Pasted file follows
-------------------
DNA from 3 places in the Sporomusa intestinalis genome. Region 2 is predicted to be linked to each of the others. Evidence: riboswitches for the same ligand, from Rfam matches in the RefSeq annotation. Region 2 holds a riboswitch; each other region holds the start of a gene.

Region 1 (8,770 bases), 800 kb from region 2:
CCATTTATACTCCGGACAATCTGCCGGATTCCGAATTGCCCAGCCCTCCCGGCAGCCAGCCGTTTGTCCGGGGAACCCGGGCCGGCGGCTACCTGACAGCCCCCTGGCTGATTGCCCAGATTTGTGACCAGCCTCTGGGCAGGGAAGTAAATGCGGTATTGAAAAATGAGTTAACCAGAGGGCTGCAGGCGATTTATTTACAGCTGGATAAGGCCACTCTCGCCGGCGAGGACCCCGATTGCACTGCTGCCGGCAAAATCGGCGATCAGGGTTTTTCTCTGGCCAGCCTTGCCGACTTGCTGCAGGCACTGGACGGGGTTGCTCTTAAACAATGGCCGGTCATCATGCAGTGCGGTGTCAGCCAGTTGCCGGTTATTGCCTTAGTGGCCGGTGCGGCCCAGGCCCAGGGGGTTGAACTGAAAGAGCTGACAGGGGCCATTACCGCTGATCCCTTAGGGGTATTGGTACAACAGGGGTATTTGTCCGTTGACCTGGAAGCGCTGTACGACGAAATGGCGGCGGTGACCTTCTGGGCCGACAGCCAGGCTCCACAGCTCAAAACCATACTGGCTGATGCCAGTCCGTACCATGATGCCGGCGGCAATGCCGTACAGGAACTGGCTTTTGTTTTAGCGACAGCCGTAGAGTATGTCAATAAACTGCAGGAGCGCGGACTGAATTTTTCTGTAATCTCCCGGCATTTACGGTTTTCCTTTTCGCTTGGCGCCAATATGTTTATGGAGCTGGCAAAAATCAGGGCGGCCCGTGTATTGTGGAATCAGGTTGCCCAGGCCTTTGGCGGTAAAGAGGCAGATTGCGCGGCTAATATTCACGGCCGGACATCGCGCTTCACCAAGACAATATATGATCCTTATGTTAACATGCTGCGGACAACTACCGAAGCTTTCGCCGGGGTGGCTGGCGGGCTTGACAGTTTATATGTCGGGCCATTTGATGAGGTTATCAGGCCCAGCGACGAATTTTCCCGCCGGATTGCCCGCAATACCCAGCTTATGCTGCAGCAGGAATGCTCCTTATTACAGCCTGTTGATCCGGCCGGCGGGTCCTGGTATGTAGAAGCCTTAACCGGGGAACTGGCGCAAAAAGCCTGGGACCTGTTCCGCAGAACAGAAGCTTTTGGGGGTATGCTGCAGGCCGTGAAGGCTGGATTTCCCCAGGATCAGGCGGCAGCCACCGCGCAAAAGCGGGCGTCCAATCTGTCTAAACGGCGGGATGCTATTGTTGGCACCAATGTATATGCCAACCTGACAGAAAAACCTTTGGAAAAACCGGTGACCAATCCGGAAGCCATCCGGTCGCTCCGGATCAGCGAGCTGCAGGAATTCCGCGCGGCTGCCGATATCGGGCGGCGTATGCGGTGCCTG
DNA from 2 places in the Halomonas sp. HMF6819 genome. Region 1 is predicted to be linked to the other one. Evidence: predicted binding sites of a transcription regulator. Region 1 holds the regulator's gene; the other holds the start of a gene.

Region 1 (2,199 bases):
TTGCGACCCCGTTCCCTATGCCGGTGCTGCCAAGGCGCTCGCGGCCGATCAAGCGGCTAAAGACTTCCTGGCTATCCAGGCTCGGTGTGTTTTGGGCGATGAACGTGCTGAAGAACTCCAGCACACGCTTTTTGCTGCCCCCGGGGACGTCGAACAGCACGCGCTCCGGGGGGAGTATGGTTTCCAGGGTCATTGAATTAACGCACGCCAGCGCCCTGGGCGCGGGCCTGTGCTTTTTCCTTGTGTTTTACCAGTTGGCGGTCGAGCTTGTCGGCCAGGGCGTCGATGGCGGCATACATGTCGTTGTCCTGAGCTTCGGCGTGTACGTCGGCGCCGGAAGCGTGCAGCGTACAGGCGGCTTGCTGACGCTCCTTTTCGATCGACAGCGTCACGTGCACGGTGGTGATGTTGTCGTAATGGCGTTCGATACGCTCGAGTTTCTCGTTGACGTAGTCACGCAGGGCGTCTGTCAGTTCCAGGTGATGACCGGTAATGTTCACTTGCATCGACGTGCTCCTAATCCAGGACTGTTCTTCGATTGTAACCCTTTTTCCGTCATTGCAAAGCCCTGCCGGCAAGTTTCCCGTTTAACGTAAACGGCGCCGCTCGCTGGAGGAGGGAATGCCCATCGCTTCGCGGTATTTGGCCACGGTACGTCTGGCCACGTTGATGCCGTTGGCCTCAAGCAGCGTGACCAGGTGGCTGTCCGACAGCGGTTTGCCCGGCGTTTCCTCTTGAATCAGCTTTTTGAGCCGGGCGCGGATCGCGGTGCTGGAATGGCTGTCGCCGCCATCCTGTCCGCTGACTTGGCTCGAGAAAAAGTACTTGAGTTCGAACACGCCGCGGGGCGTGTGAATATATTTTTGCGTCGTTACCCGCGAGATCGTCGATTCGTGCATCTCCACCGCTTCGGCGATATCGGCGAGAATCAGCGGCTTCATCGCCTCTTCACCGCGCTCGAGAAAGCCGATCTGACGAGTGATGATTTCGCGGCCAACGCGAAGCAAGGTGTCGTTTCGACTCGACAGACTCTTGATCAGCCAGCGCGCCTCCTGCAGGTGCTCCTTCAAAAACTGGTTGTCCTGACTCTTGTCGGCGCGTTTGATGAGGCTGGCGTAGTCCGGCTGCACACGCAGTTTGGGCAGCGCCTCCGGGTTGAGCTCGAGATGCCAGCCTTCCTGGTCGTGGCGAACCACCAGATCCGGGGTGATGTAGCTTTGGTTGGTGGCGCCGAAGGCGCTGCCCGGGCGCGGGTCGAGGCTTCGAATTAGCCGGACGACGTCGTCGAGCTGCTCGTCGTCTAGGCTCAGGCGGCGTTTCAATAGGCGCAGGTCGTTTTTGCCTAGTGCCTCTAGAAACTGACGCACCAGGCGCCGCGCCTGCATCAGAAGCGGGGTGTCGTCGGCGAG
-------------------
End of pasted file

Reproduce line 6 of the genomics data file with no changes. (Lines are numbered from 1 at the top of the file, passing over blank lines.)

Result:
TTGCGACCCCGTTCCCTATGCCGGTGCTGCCAAGGCGCTCGCGGCCGATCAAGCGGCTAAAGACTTCCTGGCTATCCAGGCTCGGTGTGTTTTGGGCGATGAACGTGCTGAAGAACTCCAGCACACGCTTTTTGCTGCCCCCGGGGACGTCGAACAGCACGCGCTCCGGGGGGAGTATGGTTTCCAGGGTCATTGAATTAACGCACGCCAGCGCCCTGGGCGCGGGCCTGTGCTTTTTCCTTGTGTTTTACCAGTTGGCGGTCGAGCTTGTCGGCCAGGGCGTCGATGGCGGCATACATGTCGTTGTCCTGAGCTTCGGCGTGTACGTCGGCGCCGGAAGCGTGCAGCGTACAGGCGGCTTGCTGACGCTCCTTTTCGATCGACAGCGTCACGTGCACGGTGGTGATGTTGTCGTAATGGCGTTCGATACGCTCGAGTTTCTCGTTGACGTAGTCACGCAGGGCGTCTGTCAGTTCCAGGTGATGACCGGTAATGTTCACTTGCATCGACGTGCTCCTAATCCAGGACTGTTCTTCGATTGTAACCCTTTTTCCGTCATTGCAAAGCCCTGCCGGCAAGTTTCCCGTTTAACGTAAACGGCGCCGCTCGCTGGAGGAGGGAATGCCCATCGCTTCGCGGTATTTGGCCACGGTACGTCTGGCCACGTTGATGCCGTTGGCCTCAAGCAGCGTGACCAGGTGGCTGTCCGACAGCGGTTTGCCCGGCGTTTCCTCTTGAATCAGCTTTTTGAGCCGGGCGCGGATCGCGGTGCTGGAATGGCTGTCGCCGCCATCCTGTCCGCTGACTTGGCTCGAGAAAAAGTACTTGAGTTCGAACACGCCGCGGGGCGTGTGAATATATTTTTGCGTCGTTACCCGCGAGATCGTCGATTCGTGCATCTCCACCGCTTCGGCGATATCGGCGAGAATCAGCGGCTTCATCGCCTCTTCACCGCGCTCGAGAAAGCCGATCTGACGAGTGATGATTTCGCGGCCAACGCGAAGCAAGGTGTCGTTTCGACTCGACAGACTCTTGATCAGCCAGCGCGCCTCCTGCAGGTGCTCCTTCAAAAACTGGTTGTCCTGACTCTTGTCGGCGCGTTTGATGAGGCTGGCGTAGTCCGGCTGCACACGCAGTTTGGGCAGCGCCTCCGGGTTGAGCTCGAGATGCCAGCCTTCCTGGTCGTGGCGAACCACCAGATCCGGGGTGATGTAGCTTTGGTTGGTGGCGCCGAAGGCGCTGCCCGGGCGCGGGTCGAGGCTTCGAATTAGCCGGACGACGTCGTCGAGCTGCTCGTCGTCTAGGCTCAGGCGGCGTTTCAATAGGCGCAGGTCGTTTTTGCCTAGTGCCTCTAGAAACTGACGCACCAGGCGCCGCGCCTGCATCAGAAGCGGGGTGTCGTCGGCGAG